The Venetian locations are an asset to the production, though, even if Amadio doesn’t see the unique possibilities that director Nicolas Roeg was able to exploit to such incredible effect in his horror classic ‘Don’t Look Now’ (1973). Of course, he may have wanted to avoid a ‘tourist board showcase’ of the famous canalled city, and he does exhibit such restraint in a couple of other key areas. Teo Usuelli’s music is distinctly overdone, so Amadio employs it only sparingly. The baroque choral stylings would be more at home with the extravagant flourishes of a director like Dario Argento than accompanying a grounded story like this. Also, the lesbian sex scene between Neri and Bouchet is frank but not exploitative, with slow-motion employed to highlight the participants’ beauty rather than dwell crudely on the act itself.

The film does display quite a few strong elements. Besides the excellent cast, Amadio and veteran cinematographer Aldo Giordani deliver a sensational-looking movie with some very striking visual moments. Bouchet transcribing Granger’s new novel, which seems to be both a description of how her best friend died and a warning of what will happen to her if she keeps on with her investigations, is a fresh idea and executed with some panache. The duck hunt that turns deadly is very well-staged, and the sequence where our heroine is inadvertently locked in the cellar is an excellent example of a minimalist sound design which is present throughout. Unfortunately, all these undoubted virtues need to be allied to a compelling mystery, and that’s the one crucial element that’s missing in action.

Amadio first dabbled in Giallo with the underwhelming ‘Assassination in Rome/Il segreto del vestito rosso’ (1965), a venture probably most memorable for the completely disinterested performance of its star, Cyd Charisse. Four years later, he tried again with the low-budget ‘No Man’s Island/Twisted Girls/Island of the Swedish Girls/L’isola delle svedesi’ (1969), an undistinguished piece most likely hampered by limited resources. After this step up in class, he continued along the same lines with ‘Smile Before Death/Il sorriso della iena’ (1973), which again starred Neri and featured an uncredited Bouchet in a tiny cameo. After detours into comedy, crime and romantic drama, he returned to the Giallo one last time for ‘So Young, So Lovely, So Vicious…/Peccati di gioventù’ (1975).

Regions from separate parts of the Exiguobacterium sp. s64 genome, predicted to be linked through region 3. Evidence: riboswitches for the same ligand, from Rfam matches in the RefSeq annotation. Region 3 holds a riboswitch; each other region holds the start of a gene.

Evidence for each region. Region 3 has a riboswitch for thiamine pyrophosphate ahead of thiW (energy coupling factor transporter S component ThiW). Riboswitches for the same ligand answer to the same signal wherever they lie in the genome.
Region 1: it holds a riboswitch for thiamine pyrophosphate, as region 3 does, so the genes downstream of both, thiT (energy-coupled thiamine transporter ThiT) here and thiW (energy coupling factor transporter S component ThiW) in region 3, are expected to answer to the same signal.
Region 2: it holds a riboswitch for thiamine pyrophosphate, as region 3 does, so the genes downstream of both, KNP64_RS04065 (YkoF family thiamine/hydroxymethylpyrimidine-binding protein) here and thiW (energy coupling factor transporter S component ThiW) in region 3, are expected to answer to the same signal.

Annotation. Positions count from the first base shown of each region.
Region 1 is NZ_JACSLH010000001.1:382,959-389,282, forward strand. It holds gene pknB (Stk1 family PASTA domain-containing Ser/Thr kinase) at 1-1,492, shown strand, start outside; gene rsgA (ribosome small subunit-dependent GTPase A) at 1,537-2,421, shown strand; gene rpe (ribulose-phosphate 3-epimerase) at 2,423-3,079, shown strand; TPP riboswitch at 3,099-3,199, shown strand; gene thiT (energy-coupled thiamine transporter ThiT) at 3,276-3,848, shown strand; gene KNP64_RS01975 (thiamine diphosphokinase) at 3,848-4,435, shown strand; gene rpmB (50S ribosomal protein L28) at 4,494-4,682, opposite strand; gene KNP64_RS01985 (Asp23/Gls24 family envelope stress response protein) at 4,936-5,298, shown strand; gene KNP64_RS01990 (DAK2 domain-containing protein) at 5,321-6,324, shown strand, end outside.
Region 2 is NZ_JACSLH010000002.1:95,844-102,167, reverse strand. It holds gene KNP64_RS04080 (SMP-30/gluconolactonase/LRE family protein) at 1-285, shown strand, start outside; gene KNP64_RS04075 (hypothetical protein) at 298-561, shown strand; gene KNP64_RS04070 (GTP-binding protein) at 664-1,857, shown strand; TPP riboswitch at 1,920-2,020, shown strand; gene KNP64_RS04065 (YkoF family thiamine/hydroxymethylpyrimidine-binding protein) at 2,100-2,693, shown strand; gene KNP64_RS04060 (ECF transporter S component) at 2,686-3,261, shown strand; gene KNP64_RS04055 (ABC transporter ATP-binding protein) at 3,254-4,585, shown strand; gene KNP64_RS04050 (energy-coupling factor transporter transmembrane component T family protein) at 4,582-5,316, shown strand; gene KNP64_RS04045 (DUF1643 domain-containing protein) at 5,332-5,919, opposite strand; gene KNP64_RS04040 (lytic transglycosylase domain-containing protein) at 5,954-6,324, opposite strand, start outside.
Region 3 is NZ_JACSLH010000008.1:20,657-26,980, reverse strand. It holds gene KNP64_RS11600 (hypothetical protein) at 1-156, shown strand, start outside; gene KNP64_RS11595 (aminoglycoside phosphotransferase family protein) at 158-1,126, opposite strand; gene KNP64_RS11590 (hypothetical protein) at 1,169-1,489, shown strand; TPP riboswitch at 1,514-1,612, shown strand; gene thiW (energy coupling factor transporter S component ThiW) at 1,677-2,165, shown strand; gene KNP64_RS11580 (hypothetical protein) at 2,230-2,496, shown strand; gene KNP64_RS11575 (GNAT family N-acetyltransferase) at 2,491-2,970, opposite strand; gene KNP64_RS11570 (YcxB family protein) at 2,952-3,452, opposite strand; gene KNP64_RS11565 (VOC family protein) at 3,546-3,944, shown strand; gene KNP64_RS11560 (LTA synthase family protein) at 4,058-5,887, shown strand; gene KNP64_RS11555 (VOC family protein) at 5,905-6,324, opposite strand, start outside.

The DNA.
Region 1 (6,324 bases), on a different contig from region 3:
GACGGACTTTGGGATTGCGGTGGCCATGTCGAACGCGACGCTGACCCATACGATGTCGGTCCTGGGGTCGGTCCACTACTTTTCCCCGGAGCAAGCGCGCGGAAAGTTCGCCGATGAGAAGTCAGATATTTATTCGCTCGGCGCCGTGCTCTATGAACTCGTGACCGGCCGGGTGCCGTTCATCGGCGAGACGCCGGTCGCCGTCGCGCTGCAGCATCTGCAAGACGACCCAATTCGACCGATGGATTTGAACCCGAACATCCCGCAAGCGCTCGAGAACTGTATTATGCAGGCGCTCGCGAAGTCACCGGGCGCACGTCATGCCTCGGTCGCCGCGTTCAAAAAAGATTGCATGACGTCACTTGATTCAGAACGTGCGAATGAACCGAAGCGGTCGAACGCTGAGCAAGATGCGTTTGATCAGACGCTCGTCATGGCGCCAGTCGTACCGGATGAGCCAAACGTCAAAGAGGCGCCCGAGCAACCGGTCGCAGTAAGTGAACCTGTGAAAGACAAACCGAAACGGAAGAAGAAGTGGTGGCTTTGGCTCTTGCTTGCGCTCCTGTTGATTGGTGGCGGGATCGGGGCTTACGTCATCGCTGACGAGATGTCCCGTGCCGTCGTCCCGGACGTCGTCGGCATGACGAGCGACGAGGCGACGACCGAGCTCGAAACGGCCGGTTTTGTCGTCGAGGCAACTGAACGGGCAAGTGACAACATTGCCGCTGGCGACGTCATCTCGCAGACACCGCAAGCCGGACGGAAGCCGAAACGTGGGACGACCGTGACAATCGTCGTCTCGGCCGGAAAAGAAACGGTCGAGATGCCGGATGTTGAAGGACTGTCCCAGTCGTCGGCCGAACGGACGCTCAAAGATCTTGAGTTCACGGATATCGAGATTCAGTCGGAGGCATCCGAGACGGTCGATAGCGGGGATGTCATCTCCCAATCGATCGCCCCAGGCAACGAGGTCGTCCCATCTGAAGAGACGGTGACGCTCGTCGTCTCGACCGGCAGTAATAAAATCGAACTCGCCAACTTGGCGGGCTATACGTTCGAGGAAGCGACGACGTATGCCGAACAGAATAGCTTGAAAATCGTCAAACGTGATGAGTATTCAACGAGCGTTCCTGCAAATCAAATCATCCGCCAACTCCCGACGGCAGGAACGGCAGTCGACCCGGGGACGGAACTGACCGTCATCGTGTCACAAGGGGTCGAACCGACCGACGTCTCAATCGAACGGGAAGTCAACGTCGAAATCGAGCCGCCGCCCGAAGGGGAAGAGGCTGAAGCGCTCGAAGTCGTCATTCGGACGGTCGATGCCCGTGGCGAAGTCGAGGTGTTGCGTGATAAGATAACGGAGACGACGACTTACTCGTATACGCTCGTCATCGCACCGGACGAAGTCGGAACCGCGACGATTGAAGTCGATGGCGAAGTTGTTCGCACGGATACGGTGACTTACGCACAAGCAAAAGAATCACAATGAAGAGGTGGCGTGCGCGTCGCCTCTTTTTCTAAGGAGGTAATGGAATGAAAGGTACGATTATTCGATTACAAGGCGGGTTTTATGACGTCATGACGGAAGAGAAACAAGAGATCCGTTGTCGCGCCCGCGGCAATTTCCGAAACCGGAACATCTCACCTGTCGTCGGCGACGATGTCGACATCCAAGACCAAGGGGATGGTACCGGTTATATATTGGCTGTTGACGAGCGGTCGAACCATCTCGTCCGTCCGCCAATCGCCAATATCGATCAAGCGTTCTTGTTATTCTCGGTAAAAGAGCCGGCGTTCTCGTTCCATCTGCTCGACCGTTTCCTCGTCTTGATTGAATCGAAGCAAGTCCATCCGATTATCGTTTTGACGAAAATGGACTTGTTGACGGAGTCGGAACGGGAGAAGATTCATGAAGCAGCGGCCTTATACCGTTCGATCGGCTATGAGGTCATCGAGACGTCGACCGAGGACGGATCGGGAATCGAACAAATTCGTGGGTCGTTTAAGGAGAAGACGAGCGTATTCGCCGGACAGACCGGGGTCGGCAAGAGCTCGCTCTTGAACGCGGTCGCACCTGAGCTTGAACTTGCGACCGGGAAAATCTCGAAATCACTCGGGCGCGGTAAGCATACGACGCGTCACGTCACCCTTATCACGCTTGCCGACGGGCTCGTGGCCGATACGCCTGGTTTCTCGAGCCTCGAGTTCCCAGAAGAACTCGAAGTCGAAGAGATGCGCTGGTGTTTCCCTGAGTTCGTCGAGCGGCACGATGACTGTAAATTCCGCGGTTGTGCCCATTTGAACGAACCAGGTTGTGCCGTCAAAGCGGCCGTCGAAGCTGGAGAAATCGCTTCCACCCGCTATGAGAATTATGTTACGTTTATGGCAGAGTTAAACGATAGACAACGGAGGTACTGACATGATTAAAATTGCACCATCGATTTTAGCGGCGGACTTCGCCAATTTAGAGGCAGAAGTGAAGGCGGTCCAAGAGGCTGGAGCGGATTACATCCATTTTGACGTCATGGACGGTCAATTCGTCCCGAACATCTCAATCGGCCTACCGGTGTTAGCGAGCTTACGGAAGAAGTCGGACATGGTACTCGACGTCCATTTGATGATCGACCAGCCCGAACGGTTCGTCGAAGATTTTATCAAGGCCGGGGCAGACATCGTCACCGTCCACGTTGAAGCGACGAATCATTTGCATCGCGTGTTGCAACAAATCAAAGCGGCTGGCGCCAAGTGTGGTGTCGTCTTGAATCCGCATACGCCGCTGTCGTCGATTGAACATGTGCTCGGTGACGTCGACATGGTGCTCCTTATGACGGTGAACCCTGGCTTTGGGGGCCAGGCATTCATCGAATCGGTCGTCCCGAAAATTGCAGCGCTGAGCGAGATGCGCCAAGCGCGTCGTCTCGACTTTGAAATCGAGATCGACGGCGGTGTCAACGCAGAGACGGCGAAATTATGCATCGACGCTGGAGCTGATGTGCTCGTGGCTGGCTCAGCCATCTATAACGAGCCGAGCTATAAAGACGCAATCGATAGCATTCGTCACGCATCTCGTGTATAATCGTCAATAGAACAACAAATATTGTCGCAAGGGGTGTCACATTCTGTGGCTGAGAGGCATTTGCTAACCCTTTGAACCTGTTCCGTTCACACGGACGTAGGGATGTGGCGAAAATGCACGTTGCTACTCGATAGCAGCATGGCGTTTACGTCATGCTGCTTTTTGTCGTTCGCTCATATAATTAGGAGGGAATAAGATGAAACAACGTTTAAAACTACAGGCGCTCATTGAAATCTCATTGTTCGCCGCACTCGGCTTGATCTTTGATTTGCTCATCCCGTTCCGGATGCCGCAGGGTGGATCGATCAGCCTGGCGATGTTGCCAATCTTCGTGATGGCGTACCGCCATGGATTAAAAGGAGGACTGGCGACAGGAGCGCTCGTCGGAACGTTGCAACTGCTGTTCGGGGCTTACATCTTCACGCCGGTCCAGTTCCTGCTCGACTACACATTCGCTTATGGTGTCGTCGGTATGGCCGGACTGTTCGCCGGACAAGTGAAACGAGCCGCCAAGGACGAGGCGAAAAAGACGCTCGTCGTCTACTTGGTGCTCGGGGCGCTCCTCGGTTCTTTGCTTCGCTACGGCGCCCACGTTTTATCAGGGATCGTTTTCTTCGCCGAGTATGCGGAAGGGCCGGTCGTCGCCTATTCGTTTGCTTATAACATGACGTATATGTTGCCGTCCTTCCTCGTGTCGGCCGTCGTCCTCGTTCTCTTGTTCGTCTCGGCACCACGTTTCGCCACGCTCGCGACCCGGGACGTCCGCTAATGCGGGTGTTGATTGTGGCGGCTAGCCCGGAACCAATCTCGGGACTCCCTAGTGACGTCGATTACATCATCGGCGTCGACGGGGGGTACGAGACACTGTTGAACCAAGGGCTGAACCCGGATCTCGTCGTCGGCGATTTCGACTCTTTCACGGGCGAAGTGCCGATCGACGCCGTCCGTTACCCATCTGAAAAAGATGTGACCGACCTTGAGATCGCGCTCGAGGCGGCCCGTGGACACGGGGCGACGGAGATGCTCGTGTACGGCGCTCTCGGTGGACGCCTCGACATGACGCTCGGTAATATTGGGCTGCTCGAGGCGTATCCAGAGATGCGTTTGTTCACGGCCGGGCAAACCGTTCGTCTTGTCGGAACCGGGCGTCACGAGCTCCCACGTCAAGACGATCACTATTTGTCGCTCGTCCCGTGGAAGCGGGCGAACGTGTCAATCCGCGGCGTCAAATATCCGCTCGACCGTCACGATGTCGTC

Considerably less than the sum of its parts, although undeniably a quality production.

5 thoughts on “Amuck!/Alla ricerca del piacere (1972)

  1. Assassination In Rome/Il Segreto del Vestito Rosso (1965) – Mark David Welsh

  2. No Man’s Island/Twisted Girls/Island of the Swedish Girls/L’isola delle svedesi (1969) – Mark David Welsh

  3. Don’t Torture a Duckling/Non si sevizia un paperino (1972) – Mark David Welsh

  4. The French Sex Murders/Casa d’appuntamento (1972) – Mark David Welsh

  5. Smile Before Death/Il sorriso della iena (1972) – Mark David Welsh